Tzvi Ben-Gedalyahu

Israel Building Undersea Barrier against Hezbollah

Sunday, December 28th, 2014

Israel is extending the land barrier on the northern border  to reach undersea, west of Rosh HaNIkra to stop Hezbollah terrorist divers from trying to infiltrate into Israel

The censor has barred publishing the length of the barrier, designed to stop Hezbollah divers, submarines and swimmers.

Israel also has built an undersea barrier off the coast of the Gaza Belt to prevent the infiltration of Hamas terrorists.

Jewish Press News Briefs

Turtle Washed Ashore

Tuesday, August 20th, 2013

My friend David Goldberger sent me this image of an sea turtle that was washed ashore Monday on the Netnaya beach, just south of the Carmel Hotel.

Is the water polluted? he wanted to know. Does this pose dangers we are unaware of?

According to Yaniv Levy, manager of the Israeli Sea Turtle Rescue Center at Michmoret, a few miles north of Netanya on the Mediterranean coast, some 2,000 to 3,000 turtles used to nest along Israel’s shores at the turn of the 20th century. Now the numbers are down to about 180 loggerheads and fewer than 20 green turtles, and he estimates that only 10 green females in Israel are capable of egg laying.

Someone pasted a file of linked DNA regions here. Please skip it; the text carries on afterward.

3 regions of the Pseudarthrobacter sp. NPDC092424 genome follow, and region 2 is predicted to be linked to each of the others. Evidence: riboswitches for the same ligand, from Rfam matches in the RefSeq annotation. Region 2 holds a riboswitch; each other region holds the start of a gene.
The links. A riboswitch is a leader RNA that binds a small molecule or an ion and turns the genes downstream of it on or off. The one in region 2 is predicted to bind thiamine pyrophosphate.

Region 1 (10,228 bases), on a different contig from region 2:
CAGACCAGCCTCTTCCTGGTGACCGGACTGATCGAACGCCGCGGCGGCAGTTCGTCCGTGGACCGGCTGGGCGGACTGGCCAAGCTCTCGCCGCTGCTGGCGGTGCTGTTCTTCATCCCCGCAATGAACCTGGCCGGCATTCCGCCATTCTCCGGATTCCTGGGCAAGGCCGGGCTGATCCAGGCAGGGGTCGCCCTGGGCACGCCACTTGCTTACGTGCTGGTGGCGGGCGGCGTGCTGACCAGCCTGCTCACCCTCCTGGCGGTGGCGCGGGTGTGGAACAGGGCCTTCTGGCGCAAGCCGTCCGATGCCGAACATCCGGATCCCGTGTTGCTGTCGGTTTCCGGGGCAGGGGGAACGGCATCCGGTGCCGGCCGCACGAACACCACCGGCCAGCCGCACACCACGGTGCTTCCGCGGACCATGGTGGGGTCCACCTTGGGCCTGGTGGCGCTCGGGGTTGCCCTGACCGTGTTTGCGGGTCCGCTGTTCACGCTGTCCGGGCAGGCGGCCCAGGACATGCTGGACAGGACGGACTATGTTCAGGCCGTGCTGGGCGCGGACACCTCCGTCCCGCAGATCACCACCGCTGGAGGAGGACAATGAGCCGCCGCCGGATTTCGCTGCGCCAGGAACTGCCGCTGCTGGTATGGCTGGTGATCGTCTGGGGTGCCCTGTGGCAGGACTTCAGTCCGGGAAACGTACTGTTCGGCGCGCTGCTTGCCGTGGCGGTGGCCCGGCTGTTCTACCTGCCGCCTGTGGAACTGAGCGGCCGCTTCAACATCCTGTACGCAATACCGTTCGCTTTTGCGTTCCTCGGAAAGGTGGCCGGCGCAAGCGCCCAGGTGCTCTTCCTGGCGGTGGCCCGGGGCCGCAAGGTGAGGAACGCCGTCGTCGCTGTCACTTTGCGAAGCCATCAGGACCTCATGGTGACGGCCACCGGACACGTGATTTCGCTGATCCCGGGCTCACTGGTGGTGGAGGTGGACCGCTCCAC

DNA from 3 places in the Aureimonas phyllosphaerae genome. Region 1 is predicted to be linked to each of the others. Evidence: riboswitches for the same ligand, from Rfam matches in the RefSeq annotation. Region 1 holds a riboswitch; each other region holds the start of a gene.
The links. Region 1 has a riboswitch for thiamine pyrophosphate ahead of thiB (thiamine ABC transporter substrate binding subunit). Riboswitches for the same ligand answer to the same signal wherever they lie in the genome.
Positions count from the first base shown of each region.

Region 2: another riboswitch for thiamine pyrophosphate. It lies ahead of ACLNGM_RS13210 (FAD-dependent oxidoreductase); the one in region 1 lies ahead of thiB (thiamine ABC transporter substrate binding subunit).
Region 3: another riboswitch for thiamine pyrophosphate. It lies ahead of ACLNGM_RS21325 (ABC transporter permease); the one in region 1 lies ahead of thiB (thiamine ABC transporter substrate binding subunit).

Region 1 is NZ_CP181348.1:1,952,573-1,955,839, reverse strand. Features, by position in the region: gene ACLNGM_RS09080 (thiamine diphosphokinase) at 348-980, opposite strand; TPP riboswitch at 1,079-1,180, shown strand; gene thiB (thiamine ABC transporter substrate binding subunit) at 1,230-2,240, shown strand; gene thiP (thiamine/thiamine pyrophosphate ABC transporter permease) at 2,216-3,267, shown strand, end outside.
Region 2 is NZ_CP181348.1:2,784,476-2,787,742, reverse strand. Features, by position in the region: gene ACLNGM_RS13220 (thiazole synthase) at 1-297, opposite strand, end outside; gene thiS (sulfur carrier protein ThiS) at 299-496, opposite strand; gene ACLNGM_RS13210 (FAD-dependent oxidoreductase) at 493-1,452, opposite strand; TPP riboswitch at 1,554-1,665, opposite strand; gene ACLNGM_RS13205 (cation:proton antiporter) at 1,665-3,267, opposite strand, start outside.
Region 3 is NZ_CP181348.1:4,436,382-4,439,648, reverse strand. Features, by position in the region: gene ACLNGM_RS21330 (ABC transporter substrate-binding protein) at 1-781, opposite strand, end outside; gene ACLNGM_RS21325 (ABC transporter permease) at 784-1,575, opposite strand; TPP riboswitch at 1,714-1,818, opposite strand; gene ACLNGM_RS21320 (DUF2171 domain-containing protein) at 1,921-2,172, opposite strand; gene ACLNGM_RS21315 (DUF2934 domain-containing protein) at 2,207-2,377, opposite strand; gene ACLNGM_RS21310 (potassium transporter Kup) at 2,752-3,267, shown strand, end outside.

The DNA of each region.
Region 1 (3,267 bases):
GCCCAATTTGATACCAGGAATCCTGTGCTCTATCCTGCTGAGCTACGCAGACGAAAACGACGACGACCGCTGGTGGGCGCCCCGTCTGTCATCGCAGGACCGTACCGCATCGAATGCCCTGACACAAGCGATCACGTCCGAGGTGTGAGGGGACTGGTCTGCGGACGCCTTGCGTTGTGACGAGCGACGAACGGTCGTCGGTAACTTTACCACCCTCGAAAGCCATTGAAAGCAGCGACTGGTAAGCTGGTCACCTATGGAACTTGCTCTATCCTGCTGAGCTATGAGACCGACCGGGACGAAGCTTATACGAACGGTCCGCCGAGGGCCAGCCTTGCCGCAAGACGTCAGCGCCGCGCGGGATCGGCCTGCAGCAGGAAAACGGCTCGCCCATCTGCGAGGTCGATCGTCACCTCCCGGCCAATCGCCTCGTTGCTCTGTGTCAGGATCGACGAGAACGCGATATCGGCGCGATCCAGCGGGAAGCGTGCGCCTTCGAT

According to Levy, the turtles face many dangers: pollution, plastic bags and other litter; outboard motors and fishing nets; jeeps hurtling along beaches. About 50 injured turtles are brought to the Rescue Center every year, most of them victims of human activity.

“We treat injured turtles and return them to the sea, gather and incubate eggs before returning the hatchlings to the beaches, raise public awareness of the issue and help preserve the coastline and establish coastal nature reserves,” Levy says.

(Source: A battle of survival for the Med’s sea turtles)

Yori Yanover

Printed from: http://www.jewishpress.com/news/photos/turtle-washed-ashore/2013/08/20/